A visual motif of water as a source of life and death plays in the title sequence and the main body of each episode. The town is situated near to a vast dam and at one point in the last forty years its banks have burst, killing many of the local inhabitants. That the local abundant water supply may somehow factor into whatever has caused the spate of resurrections is thankfully not resolved for the series ends with a visually stunning and emotionally engaging cliffhanger.

Les Revenants is a series you will watch again and again in order to pick up any clues about what or who has the power to revive the dead, why have they chosen to only revive these specific individuals, do the dead have a part to play of which they are, as yet unaware? It’s a very confident and consistent series that doesn’t fall into the obvious trap of filling screen time with mass hysteria each time a character meets someone who is supposed to be dead. The direction is reminiscent of David Lynch’s work on Twin Peaks and if that wasn’t enough of a reason to lobby for a UK release it also has a soundtrack from Scottish band Mogwai that is, at differing moments, elegiac, restrained, and reassuring.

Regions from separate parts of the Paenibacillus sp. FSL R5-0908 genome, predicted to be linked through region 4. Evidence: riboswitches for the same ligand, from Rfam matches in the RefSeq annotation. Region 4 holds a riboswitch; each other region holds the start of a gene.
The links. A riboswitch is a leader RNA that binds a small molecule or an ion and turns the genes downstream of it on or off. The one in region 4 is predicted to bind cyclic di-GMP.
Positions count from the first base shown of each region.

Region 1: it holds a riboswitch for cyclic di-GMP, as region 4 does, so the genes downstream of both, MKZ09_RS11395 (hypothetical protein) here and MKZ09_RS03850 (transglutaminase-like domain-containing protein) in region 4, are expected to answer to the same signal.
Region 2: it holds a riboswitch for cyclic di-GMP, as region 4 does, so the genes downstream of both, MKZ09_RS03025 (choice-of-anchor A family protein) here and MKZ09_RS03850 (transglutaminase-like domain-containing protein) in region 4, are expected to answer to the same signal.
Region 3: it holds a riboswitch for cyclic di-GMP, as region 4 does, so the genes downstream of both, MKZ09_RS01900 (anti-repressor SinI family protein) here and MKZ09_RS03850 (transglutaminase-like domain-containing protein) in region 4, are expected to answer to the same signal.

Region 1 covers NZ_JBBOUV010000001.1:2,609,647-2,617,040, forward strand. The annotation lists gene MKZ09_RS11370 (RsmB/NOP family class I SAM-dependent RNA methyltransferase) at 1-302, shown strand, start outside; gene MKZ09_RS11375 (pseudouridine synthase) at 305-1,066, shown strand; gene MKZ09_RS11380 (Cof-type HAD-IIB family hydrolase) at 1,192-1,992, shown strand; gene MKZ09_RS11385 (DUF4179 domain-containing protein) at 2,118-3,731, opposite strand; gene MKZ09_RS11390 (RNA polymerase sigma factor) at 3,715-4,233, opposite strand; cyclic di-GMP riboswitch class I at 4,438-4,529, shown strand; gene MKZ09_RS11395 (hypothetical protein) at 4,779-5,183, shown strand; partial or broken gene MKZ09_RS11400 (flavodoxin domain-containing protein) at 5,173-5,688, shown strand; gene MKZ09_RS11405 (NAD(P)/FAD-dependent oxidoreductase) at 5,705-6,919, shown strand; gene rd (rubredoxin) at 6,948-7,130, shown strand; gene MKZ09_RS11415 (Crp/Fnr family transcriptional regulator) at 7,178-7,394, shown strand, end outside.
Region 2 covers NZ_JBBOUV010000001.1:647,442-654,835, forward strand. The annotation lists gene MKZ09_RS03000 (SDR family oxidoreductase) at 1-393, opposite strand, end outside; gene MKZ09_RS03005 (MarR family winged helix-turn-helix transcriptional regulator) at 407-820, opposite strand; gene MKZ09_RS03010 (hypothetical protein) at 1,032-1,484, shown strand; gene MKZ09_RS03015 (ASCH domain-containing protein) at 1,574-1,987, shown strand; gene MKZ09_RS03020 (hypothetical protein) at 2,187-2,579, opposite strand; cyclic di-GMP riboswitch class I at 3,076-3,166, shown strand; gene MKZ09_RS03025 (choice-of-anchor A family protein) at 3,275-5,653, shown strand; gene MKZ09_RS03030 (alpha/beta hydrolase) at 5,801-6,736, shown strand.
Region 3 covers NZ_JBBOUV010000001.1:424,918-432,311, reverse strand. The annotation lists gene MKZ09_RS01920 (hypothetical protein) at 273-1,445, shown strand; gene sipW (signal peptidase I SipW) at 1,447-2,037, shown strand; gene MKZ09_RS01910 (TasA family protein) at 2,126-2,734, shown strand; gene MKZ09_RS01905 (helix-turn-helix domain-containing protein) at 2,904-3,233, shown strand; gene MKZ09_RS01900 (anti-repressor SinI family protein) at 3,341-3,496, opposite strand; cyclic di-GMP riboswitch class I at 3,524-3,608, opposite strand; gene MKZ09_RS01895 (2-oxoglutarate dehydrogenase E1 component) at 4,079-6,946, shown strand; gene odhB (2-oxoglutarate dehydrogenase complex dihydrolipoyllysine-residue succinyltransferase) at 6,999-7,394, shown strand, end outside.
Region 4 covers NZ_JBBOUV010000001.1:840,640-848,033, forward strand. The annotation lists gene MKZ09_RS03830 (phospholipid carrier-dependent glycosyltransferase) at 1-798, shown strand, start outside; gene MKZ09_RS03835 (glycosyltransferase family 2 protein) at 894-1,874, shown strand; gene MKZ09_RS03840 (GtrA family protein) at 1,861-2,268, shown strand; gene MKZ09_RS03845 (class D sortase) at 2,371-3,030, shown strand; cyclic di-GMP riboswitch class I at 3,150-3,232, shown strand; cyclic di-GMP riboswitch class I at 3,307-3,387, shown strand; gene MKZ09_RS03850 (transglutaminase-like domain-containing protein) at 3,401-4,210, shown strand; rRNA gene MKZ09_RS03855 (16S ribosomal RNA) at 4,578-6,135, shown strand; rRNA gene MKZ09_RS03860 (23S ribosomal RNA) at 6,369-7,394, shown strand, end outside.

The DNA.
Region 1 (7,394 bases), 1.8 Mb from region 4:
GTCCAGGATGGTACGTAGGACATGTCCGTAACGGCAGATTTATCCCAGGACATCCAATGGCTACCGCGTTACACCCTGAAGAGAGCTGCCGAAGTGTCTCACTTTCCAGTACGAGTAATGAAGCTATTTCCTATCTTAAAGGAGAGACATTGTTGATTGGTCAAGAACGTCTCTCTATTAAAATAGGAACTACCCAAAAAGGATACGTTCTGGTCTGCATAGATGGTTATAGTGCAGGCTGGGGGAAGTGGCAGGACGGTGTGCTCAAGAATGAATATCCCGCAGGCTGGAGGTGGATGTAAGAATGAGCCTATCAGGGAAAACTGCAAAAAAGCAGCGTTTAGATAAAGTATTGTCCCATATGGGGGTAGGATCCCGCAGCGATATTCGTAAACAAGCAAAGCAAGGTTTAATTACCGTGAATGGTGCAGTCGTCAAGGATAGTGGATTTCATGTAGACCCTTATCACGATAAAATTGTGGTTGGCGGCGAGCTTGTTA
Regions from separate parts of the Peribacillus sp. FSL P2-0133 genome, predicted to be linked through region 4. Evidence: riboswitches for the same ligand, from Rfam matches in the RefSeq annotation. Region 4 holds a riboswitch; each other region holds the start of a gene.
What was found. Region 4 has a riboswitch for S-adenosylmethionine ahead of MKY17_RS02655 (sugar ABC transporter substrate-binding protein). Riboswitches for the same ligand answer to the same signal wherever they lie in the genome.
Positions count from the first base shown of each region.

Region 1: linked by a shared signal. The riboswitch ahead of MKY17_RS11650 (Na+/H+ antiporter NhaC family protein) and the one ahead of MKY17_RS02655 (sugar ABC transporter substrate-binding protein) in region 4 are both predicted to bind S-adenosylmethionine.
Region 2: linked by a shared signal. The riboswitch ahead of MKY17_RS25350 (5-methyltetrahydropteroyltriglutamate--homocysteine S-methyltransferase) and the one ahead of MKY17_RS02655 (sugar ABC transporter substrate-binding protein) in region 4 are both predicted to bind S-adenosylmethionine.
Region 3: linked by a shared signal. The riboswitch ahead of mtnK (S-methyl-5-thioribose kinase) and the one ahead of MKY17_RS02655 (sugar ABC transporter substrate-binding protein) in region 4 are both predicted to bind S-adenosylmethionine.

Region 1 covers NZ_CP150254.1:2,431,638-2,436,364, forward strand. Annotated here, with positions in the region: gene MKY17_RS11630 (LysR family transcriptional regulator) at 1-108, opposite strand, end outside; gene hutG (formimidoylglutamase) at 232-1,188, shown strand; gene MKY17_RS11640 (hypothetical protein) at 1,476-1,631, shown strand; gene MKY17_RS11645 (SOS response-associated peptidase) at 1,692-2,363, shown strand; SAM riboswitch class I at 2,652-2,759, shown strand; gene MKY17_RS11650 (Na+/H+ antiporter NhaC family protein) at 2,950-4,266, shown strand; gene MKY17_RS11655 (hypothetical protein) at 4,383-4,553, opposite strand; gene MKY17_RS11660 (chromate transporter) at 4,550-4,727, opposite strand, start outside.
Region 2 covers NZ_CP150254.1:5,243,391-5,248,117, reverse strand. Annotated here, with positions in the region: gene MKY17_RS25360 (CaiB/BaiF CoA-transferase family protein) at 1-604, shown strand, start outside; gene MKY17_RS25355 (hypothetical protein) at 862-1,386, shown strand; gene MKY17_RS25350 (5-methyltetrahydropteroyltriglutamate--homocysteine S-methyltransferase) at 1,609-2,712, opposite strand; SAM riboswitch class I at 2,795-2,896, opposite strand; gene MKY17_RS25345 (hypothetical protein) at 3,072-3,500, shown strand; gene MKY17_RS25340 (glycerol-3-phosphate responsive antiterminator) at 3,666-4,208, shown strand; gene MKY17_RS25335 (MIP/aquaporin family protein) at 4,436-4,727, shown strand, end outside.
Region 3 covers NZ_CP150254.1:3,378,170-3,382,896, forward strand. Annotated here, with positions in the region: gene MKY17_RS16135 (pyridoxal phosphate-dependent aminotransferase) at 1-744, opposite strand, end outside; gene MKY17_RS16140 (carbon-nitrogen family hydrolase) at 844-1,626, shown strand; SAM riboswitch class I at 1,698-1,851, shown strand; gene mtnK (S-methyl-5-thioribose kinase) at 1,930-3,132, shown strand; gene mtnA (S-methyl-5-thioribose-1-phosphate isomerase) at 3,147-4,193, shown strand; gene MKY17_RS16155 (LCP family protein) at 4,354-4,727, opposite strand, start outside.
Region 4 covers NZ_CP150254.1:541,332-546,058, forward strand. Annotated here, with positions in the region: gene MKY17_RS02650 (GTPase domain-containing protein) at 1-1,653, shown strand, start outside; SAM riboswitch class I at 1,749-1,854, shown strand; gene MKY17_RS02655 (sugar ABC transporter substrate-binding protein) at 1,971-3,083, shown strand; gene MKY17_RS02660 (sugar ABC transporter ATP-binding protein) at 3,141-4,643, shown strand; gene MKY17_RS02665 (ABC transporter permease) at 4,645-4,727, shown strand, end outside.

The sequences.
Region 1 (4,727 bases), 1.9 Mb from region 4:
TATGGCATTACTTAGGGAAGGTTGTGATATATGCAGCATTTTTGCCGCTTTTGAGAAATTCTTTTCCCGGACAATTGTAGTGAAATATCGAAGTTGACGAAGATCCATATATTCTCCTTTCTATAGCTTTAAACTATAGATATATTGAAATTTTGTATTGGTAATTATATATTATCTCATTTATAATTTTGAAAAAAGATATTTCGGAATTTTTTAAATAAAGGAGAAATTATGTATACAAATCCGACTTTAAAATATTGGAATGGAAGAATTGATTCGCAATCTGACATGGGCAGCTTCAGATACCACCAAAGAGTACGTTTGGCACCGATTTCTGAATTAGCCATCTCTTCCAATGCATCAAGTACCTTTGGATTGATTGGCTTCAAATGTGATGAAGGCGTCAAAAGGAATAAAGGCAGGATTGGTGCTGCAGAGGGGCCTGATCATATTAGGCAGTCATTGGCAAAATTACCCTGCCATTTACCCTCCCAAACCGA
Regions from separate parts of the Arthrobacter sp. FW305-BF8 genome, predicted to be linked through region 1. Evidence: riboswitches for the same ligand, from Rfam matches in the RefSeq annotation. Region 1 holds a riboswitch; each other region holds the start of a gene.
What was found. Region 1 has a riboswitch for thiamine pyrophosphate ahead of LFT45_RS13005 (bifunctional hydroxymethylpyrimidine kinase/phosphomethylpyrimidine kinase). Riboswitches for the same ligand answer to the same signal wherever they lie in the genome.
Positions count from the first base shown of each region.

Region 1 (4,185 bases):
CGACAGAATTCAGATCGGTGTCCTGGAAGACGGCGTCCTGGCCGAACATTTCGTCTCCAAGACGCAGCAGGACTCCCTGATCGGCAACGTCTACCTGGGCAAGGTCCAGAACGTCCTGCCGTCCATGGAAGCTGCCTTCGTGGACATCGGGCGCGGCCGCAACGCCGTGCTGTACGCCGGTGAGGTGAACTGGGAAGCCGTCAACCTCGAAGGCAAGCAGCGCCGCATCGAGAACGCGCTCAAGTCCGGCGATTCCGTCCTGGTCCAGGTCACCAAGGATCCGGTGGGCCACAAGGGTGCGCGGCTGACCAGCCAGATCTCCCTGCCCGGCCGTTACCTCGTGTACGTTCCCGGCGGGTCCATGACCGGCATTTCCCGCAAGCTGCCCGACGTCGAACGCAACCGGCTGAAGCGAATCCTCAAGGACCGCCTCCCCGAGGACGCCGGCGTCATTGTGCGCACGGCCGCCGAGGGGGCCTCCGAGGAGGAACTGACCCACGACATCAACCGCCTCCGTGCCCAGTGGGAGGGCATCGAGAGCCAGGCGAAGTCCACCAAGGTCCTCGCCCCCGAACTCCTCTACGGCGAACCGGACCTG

A second season will air in 2014.

A trailer can be viewed here:

The  Returned can be pre-ordered from Amazon;

http://www.amazon.co.uk/The-Returned-Series-1-DVD/dp/B00D90UW42/ref=sr_1_2?ie=UTF8&qid=1373415752&sr=8-2&keywords=the+returned

Mogwai’s soundtrack is available to buy from iTunes and all other online music retailers;

https://itunes.apple.com/us/album/les-revenants/id598687974

Arrow Films will be releasing the 2004 film Les Revenants (They Came Back) on DVD in July:

http://www.amazon.co.uk/The-Returned-DVD-G%C3%A9raldine-Pailhas/dp/B00CYGZVGQ/ref=sr_1_1?ie=UTF8&qid=1373415867&sr=8-1&keywords=the+returned

Update:

Channel 4 will be screening this series throughout the summer months.

http://www.standard.co.uk/lifestyle/london-life/after-the-killing-comes-the-returned–a-french-series-that-imagines-what-happens-when-loved-ones-come-back-from-the-dead-8576046.html

http://www.guardian.co.uk/media/2013/may/22/channel-4-french-drama-subtitled?CMP=twt_fd&commentpage=1